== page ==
climate action + public engagement + woodworking + user research + user interface design
public engagement in urban forests // graduate studio II ︎
tree canopy equity // RISD - Maharam fellowship ︎︎
How might we increase public engagement towards safeguarding our urban forests?
Treeggered, stemmed from an urgent need to enkindle the general public towards safeguarding our forests through increased engagement and empathy building with the natural environment.
Increasing forest fires, insect infestations, continued destruction of forests for housing projects and the fight for one natural resource over the other. Many other factors including the plantation of invasive species for the mere value of beautification over sustenance are also affecting the forest ecosystem greatly.
Poster by Mike Mills
“I grew up in strong connection with trees, gathering their autumnal nut bounty, climbing their blooming branches in the spring and summer, watching their limbs against a winter sky. Although I spent much of my childhood in cities, these opportunities were available to me. I can't imagine life without trees around.”
// Student, Brown University
Phase 1.0: Opportunity Mapping
To kickstart the problem framing and design opportunity mapping, I laid out the ever growing research and inputs from books, online resources and interviews with relevant stakeholders.
Through direct conversations with citizens in different parks and open spaces alongwith creative social media outreach, I put together a series of questions for my user group. Mapped below are the steps that followed including conversations with specialists, chalking out design tools, experiments, and benchmarking.
memories & storytelling
How often does one interact with trees on their walk in the park?
What do these interactions look like?
Does time spent with nature encourage them to extend beyond appreciation and into action?
What does action look like. What forms can it take?
Phase 2.0: User Testing & Participatory Design
With many a walks in Blackstone Park Conservency, I stumbled upon tree stumps that once stood tall and proud. The idea of creating engagement around the stump was conceptualized to rebuild degraded tree stumps and bring them to the forefront of the audiences’ conversations, thereby providing an opportunity to learn, contribute and collaborate towards land redevelopment efforts.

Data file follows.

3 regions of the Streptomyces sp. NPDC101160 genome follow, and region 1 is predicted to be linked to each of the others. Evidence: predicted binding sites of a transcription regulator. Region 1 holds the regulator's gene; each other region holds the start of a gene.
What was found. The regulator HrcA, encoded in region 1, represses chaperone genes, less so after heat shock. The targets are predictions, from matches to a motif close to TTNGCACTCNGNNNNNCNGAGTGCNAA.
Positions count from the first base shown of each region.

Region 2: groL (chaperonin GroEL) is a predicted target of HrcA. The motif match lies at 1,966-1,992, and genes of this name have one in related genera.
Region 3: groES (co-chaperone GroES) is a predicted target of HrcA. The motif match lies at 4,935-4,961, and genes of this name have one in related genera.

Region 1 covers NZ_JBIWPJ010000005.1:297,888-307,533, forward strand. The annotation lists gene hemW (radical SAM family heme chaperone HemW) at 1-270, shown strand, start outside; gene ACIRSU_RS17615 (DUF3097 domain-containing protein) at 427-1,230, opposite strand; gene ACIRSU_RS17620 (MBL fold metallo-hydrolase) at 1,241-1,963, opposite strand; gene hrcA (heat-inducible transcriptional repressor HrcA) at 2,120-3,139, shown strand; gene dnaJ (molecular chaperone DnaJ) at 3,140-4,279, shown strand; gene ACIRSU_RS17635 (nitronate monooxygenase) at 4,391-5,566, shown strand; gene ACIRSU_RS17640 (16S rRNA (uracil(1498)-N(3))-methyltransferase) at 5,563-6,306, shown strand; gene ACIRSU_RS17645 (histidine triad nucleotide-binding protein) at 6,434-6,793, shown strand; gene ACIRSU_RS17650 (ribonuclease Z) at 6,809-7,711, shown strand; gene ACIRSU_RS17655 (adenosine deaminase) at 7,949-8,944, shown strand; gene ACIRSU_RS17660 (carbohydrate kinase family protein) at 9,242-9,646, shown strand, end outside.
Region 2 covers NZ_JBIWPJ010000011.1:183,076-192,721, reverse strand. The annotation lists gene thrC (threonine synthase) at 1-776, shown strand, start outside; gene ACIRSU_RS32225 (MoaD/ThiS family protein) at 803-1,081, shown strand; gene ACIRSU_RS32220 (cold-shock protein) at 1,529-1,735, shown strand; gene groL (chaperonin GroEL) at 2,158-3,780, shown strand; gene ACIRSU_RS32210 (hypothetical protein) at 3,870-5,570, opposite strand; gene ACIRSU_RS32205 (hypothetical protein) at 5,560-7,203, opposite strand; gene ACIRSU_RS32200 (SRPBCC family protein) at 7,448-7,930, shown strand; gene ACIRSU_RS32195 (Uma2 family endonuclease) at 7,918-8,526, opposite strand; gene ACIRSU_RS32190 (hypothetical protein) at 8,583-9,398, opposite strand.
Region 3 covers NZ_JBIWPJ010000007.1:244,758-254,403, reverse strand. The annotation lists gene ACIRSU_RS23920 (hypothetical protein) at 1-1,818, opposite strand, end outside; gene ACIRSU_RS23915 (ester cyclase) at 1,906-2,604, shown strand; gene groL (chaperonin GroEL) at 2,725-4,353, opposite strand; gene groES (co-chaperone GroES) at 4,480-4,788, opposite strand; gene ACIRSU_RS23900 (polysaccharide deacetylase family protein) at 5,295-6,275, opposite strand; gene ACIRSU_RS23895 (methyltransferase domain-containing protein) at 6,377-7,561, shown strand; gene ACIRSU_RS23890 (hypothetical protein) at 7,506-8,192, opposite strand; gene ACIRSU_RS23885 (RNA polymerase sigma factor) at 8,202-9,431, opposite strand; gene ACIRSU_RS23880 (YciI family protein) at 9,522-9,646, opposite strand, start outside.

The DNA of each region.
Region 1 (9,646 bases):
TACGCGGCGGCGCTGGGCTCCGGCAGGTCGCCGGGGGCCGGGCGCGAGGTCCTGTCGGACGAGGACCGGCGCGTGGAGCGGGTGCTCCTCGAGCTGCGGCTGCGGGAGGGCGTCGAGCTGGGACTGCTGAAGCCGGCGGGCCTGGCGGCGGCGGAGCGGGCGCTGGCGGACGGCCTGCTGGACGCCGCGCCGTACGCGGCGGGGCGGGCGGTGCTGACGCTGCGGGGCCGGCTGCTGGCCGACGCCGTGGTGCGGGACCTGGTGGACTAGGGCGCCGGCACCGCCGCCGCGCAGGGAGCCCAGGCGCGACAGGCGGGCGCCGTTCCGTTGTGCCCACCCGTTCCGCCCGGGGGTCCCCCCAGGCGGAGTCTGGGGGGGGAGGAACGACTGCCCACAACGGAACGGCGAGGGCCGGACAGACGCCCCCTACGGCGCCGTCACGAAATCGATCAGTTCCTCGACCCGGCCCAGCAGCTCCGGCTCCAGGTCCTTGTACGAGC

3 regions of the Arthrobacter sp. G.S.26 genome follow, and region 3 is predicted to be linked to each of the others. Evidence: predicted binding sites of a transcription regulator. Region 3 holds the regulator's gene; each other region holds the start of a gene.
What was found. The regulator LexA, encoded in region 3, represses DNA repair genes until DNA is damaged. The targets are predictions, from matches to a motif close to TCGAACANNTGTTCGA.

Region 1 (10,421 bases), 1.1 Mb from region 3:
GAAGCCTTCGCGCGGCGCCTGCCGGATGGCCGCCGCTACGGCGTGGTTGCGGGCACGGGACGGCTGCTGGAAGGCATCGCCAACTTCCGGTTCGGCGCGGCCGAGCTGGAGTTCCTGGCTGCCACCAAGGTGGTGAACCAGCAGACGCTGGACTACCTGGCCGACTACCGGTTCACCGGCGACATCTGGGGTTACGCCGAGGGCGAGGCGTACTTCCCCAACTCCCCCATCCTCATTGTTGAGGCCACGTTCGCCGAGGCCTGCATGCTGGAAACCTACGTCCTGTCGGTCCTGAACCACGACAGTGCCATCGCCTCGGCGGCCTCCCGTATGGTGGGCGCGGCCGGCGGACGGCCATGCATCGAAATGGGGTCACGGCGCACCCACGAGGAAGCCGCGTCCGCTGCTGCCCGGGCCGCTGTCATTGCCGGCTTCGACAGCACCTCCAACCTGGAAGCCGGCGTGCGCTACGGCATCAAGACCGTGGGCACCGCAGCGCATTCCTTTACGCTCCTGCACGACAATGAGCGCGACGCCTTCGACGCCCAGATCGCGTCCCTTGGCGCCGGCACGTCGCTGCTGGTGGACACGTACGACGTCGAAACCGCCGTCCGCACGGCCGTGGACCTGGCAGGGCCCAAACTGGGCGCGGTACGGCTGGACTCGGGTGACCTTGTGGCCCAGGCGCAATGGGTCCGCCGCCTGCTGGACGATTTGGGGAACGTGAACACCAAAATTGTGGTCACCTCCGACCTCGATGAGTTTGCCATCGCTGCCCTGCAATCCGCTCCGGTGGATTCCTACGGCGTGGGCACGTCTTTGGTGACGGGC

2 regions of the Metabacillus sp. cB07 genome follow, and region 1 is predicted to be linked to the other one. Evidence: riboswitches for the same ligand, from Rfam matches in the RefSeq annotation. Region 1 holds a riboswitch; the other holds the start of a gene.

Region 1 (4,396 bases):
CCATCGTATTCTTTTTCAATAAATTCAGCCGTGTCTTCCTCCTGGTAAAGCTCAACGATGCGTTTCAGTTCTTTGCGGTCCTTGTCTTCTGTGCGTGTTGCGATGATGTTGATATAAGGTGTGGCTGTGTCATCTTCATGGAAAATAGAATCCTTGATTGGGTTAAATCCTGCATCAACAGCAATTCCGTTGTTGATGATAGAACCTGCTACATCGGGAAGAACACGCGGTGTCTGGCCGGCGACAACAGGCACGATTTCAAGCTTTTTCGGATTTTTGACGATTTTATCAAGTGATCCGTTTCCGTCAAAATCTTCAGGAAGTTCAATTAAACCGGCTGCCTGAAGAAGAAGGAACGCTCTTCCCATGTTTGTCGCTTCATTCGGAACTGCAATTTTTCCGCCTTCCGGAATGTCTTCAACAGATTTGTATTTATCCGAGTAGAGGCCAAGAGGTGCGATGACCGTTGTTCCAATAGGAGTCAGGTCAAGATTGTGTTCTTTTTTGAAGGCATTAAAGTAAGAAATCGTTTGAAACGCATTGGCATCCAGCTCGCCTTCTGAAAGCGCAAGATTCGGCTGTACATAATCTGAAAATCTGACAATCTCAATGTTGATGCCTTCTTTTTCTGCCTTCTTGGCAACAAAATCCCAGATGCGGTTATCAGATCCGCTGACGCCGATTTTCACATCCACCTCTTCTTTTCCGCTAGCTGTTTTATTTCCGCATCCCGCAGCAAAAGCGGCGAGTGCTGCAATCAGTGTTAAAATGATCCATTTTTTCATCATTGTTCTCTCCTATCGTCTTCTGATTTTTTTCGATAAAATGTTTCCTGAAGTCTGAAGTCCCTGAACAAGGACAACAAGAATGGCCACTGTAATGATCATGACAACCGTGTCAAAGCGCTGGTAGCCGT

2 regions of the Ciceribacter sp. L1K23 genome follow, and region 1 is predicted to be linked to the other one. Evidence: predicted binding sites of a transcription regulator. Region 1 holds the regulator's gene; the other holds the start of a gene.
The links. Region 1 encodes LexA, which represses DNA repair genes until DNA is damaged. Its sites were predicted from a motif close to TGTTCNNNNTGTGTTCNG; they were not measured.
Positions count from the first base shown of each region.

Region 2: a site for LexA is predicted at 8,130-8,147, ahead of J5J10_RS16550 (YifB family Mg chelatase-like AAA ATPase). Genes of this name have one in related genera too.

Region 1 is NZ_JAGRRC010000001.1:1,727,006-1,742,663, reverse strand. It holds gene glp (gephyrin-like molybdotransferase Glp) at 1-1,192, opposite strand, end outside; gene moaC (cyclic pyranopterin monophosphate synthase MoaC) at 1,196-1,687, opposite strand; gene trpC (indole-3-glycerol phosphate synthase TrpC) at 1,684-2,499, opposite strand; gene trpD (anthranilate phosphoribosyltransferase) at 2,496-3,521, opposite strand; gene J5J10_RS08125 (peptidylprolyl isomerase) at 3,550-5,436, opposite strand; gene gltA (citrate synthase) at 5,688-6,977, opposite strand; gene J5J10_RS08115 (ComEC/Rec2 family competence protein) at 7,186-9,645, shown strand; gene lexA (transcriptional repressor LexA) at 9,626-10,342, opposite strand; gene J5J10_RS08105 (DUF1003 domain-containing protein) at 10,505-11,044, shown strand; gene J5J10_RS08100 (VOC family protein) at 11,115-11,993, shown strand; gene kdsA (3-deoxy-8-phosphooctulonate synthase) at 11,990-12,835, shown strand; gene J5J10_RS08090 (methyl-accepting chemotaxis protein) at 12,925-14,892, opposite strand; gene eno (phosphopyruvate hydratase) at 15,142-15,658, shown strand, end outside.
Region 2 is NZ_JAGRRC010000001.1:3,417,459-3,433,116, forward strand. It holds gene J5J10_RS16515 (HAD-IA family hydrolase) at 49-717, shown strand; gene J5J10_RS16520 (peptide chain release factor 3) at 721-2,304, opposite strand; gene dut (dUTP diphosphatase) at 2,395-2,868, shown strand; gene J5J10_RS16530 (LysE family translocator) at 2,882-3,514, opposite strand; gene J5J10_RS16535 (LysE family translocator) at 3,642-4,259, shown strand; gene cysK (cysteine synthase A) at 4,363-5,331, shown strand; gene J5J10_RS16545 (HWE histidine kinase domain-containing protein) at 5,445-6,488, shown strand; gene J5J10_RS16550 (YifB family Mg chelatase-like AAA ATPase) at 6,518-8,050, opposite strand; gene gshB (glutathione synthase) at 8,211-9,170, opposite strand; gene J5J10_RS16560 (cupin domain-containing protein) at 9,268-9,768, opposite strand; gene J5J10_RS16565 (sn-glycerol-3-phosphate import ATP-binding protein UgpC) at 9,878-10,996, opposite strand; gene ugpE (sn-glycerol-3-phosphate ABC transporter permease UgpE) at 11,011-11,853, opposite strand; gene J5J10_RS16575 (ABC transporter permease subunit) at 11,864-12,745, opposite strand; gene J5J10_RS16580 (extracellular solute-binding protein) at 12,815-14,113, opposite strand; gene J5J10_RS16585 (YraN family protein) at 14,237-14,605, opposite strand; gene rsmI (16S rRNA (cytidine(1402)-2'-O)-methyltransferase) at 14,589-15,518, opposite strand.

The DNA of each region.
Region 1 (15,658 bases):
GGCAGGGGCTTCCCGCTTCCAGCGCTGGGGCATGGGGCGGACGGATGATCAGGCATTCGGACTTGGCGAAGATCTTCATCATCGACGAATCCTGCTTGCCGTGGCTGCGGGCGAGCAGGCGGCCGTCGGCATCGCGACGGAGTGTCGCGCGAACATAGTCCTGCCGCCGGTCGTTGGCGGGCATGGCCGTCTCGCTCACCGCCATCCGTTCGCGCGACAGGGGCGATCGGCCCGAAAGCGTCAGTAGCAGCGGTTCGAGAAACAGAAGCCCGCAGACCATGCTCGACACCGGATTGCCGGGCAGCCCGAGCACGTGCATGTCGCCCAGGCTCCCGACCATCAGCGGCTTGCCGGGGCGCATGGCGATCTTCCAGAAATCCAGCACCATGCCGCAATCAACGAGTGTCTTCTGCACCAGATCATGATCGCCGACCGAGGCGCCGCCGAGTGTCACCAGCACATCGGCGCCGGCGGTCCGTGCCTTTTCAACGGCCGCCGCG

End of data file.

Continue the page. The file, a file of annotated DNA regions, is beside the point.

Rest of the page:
For initial user testing, I created handwritten notes on the stump with a couple of branches picked from around the location to understand whether people would respond and contribute to the growth of this piece.
L-R // Bare stump week 1/3︎︎︎ week 2/3 ︎︎︎ week 3/3
In three weeks, the bare stump grew with branches of different sizes, pointing towards participation and camaraderie between all the participants.
Concept sketch for an interactive sculpture design using parts of the above participatory test
Phase 3.0: Drawing Board
Phase 3.0: Drawing Board
Phase 4.0: Building The Installation
Handcrafted using twigs and branches gathered from the above participatory test and from around the park, each of the hexagons on the sculpture hold a piece of information, an anecdote from the trees themselves; From the harsh realities of a changing climate to the many urban stresses caused by us humans.
The sculpture was installed at Blackstone park in Providence, Rhode Island for a period of one month. In this time, several people viewed and interacted with the piece. It became like a treasure hunt in the park for local residents to spot the sculpture and pick the black oak acorns. Some even tried to replicate more bare stumps in the park by placing branches and stems on them. The project became a ritual for the locals and a channel for further conversation.
Phase 5.0: Manifestation